Real estate professionals are either for or against dual agency - which one are you?
Dual agency has been causing a stir in the real estate world recently, due to the controversial opinions on the practice. If you are unaware of this term, dual agency (also known as multiple representation or dual representation) is the practice of an agent representing both a homebuyer and the seller of said home in the same transaction.
While the advocates for dual agency believe that it could save time (and potentially money!) with the same agent representing both sides, the protestors believe that it could cause a conflict of interest on one side. At the end of the day, it is difficult to please both sides at once – you want to help the buyer save as much money as possible, but you also want to help the seller gain as much money as possible.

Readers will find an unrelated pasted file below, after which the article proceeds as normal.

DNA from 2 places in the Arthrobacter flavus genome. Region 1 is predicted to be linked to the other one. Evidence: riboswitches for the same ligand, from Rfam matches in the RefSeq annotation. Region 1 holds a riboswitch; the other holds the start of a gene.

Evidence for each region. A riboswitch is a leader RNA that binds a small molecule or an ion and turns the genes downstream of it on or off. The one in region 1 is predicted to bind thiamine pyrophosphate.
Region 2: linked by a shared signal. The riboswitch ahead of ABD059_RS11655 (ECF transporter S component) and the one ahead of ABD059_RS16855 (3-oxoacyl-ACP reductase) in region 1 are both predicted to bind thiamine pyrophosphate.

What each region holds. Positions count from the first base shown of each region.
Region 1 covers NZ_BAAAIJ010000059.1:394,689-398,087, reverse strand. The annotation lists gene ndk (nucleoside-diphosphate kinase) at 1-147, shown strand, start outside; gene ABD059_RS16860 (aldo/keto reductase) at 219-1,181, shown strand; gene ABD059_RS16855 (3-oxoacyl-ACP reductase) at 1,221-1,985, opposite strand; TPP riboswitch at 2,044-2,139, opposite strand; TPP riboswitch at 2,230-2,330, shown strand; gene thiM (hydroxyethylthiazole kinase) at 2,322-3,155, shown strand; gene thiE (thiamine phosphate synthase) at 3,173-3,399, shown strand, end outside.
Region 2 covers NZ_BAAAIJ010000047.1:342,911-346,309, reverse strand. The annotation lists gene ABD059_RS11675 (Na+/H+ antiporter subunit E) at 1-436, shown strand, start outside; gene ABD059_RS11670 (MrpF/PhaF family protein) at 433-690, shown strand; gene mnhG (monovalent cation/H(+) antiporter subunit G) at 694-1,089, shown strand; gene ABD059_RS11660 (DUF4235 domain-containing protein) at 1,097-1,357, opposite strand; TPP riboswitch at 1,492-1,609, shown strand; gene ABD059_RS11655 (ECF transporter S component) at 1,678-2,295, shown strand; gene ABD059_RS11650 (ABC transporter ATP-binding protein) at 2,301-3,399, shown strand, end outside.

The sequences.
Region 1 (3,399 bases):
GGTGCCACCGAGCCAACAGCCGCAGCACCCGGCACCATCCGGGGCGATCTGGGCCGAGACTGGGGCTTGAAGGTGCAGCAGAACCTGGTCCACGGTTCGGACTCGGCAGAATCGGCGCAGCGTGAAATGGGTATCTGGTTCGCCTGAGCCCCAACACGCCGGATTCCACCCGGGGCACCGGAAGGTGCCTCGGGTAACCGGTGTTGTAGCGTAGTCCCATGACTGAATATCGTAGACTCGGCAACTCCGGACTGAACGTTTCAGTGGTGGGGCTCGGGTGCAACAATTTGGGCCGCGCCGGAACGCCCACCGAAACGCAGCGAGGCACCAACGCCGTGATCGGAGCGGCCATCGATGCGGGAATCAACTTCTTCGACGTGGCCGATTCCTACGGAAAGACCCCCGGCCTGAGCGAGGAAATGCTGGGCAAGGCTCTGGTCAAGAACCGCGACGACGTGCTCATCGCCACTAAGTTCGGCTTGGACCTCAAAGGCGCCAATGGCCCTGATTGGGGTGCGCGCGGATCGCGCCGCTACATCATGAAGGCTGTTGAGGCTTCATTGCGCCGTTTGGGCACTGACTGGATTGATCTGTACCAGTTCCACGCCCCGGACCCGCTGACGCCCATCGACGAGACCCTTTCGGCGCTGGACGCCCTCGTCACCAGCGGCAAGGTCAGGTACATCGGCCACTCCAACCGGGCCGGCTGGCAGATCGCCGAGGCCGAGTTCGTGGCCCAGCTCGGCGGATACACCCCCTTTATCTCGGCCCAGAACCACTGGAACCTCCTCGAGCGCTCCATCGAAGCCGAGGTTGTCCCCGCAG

When done right, dual agency can certainly work out, but it is difficult to find that balance. When done wrong, if worse comes to worst, the agent could even face legal action if they do or say the wrong thing. Imagine this: your seller lives in Texas, but receives an incredible job offer in Arizona. They need to move right away, and their main priority is selling their home ASAP – while this may seem to work out in your favor if you are representing a client interested in buying that home, it may actually work against you.
Relaying any sort of information from either party causes a breach of trust, even if it is with good intent – and that’s where the ethical implications of dual agency come into play. If you are interested in practicing dual agency, keep in mind the balance that must be kept throughout it – agents have certainly succeeded in the past, but most choose to stray away from it because of the underlying risk that it entails.